The following interview by Dr.Manfred Gerstenfeld with Rella Mintz-Geffen was published in Israel National News, and republished here with the author’s consent.
The Changed Status of American Jewish Women
Manfred Gerstenfeld interviews Rela Mintz Geffen
“Until a few decades ago, Jewish women were literally written out of Jewish history. The Encyclopedia Judaica, published in the 1960’s, contained biographies of some women but in scholarly articles, individual women and the role of women as a group were hardly mentioned. In recent years when revisions were made, the editors decided to restore women to Jewish history.
“For example, the previous encyclopedia article on candles did not mention the word woman. The article on kashrut (dietary laws) did not discuss the role of women. My article in the new encyclopedia stresses that while supervision and ritual slaughter were male tasks, the community had to rely on women to keep dietary laws and teach them to their daughters. Without trust in the faithful execution by women of the commandments, there would have been no observance of the dietary laws, or of holidays such as Passover.”
Prof. Rela Mintz Geffen, Professor Emeritus, was the sixth president of Baltimore Hebrew University after serving as Professor of Sociology and Dean for Academic Affairs at Gratz College. She is a member of the Board of Fellows of the Jerusalem Center for Public Affairs.
“From the perspective of the social sciences, four decades is not a long time span to see major social change. Yet as far as the role of Jewish women in America is concerned, many changes have taken even less time.
“The changed role of women has led to alterations in the complexion of the American Jewish community. These changes are undeniably related to what is happening in American society at large. Yet they have a specifically Jewish flavor and take place in many areas across Jewish life.
“The opening of the study of rabbinic and classical Jewish texts to women is one major area of change. Even if only a few hundred women have such degrees, the access of women to Jewish classics has a great impact. Another major influence stems from the introduction of Jewish studies on many American campuses. During the first half of the twentieth century, many Jewish women did not receive formal Jewish education.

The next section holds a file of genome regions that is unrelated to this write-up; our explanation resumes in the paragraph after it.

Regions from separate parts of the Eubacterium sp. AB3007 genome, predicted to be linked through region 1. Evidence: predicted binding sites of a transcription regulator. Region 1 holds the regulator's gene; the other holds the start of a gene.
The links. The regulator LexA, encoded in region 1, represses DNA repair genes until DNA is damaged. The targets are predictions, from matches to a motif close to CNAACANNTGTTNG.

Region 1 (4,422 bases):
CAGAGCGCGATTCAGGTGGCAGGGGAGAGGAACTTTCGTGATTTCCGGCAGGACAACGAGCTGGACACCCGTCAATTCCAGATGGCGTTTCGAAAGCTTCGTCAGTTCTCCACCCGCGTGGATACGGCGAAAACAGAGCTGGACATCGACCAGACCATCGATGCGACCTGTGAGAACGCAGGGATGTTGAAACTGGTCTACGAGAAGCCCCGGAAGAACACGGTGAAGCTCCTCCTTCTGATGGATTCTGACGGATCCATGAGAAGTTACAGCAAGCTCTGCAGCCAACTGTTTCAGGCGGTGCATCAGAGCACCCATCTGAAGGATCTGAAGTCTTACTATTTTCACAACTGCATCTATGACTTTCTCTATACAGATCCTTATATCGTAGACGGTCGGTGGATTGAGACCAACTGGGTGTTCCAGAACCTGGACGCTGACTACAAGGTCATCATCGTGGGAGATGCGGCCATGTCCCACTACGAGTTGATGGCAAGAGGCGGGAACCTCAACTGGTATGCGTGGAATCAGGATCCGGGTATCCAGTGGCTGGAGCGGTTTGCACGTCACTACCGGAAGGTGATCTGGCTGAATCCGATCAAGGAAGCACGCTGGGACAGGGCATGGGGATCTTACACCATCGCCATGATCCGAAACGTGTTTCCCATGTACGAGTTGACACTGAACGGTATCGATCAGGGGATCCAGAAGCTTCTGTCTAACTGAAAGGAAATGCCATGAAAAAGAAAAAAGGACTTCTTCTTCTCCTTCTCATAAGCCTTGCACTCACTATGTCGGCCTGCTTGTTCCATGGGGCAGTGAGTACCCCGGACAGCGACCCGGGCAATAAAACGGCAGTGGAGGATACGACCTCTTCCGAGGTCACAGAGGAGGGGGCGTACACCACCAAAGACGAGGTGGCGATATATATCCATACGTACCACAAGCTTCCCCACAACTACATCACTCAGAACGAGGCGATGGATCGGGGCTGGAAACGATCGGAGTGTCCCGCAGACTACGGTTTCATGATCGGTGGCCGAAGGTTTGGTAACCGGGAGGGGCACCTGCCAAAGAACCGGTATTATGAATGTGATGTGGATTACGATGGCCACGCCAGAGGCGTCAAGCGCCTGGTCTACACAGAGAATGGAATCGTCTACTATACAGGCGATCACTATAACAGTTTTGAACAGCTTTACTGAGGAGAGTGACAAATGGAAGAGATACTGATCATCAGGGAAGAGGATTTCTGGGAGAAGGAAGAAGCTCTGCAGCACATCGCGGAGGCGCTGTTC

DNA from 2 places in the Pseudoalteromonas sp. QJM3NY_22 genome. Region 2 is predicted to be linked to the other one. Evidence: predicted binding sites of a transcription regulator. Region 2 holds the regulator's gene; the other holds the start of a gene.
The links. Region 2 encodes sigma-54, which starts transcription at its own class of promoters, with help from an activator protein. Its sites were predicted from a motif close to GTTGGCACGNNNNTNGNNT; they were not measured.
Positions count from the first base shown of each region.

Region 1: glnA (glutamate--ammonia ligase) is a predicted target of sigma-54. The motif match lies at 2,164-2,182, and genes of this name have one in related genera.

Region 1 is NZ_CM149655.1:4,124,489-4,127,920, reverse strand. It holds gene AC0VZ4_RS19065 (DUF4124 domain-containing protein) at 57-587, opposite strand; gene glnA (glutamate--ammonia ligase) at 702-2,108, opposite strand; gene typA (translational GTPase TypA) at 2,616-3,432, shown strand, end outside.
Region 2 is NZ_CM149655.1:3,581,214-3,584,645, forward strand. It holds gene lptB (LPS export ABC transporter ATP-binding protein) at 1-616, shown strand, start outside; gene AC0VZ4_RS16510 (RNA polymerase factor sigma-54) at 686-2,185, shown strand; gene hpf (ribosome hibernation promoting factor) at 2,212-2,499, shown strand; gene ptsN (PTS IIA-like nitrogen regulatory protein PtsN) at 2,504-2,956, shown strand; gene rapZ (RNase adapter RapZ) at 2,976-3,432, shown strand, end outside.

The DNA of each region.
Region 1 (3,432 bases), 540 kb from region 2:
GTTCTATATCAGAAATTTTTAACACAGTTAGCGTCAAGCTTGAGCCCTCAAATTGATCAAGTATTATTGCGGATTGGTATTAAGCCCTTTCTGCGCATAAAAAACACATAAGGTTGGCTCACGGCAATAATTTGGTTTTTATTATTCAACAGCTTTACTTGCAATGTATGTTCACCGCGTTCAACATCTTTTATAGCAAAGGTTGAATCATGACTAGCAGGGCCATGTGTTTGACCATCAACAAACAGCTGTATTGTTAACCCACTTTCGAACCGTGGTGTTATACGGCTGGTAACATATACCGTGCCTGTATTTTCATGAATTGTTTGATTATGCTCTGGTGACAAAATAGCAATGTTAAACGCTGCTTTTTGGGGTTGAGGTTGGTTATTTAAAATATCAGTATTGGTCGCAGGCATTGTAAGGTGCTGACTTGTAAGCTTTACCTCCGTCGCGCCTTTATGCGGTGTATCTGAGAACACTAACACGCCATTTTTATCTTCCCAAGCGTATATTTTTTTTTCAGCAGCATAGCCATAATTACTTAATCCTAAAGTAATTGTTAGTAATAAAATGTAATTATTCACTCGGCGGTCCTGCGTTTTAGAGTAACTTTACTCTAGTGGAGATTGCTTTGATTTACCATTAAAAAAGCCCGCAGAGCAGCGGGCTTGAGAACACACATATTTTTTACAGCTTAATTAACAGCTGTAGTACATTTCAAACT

“Access to these studies for women – particularly since the exponential growth of Jewish day schools and of Jewish studies on hundreds of American college campuses – has greatly advanced their knowledge. As women are half the population, this affects the tenor of the community very much. There are already several hundred Jewish women teachers holding doctorates in Jewish studies who are university scholars. This also impacts the way Jewish history is taught.
“Women have risen to public leadership of the Jewish community in lay positions more than in the professional realm. It remains however, much easier for a woman to become a Reform or Conservative rabbi, or president of a synagogue than the executive director of a Jewish federation which groups fundraising in communities. A study of women on U.S Jewish organizational boards commissioned by Maa’yan: The Jewish Women’s Project, identified forty organizations as major Jewish agencies. Of those, only two had women CEO’s as of the year 2000. More than half of the thirty national organizations which answered that survey’s question on compensation did not have a woman in their five highest-salaried positions. Gender inequity within the Jewish communal field has long been a subject of controversy and concern.
“As far as fundraising is concerned, for many decades the philosophy was ‘talk to the man and get the woman out of the way.’ This was based on a stereotype. Women were regarded as selfish, urging their husbands not to give so as to ensure more disposable income for themselves.”
Geffen remarks: “In recent years a major effort has been made by women’s organizations as well as departments of local Jewish federations to bring women into Jewish philanthropy. Some women are prominent in their own family foundations. There are several powerful Jewish women in public life, such as senators and courts justices who are not active in the Jewish community. Nevertheless, they may be considered spokespeople for the community when the moment is right. There are also Jewish women presidents of major American universities.
“Besides the public aspect of religion, there is the private one – what individuals and families do at home in the household. There is a debate about the current role of the home in maintaining a Jewish life. The family is still functioning and powerful. However, it is not necessarily working positively on Jewish matters. For many Jews, the synagogue remains the central grassroots Jewish institution in America.”
Geffen concludes: “To sum up: the enfranchisement of Jewish women has greatly enriched American Jewish life. Egalitarianism has become so pervasive and normative in American Jewish life, that it rarely makes headlines. The only way that gender makes Jewish news now is when something really unexpected occurs such as changes in the Orthodox community, or in the area of public organizational life where there remains a dearth of women professionals.”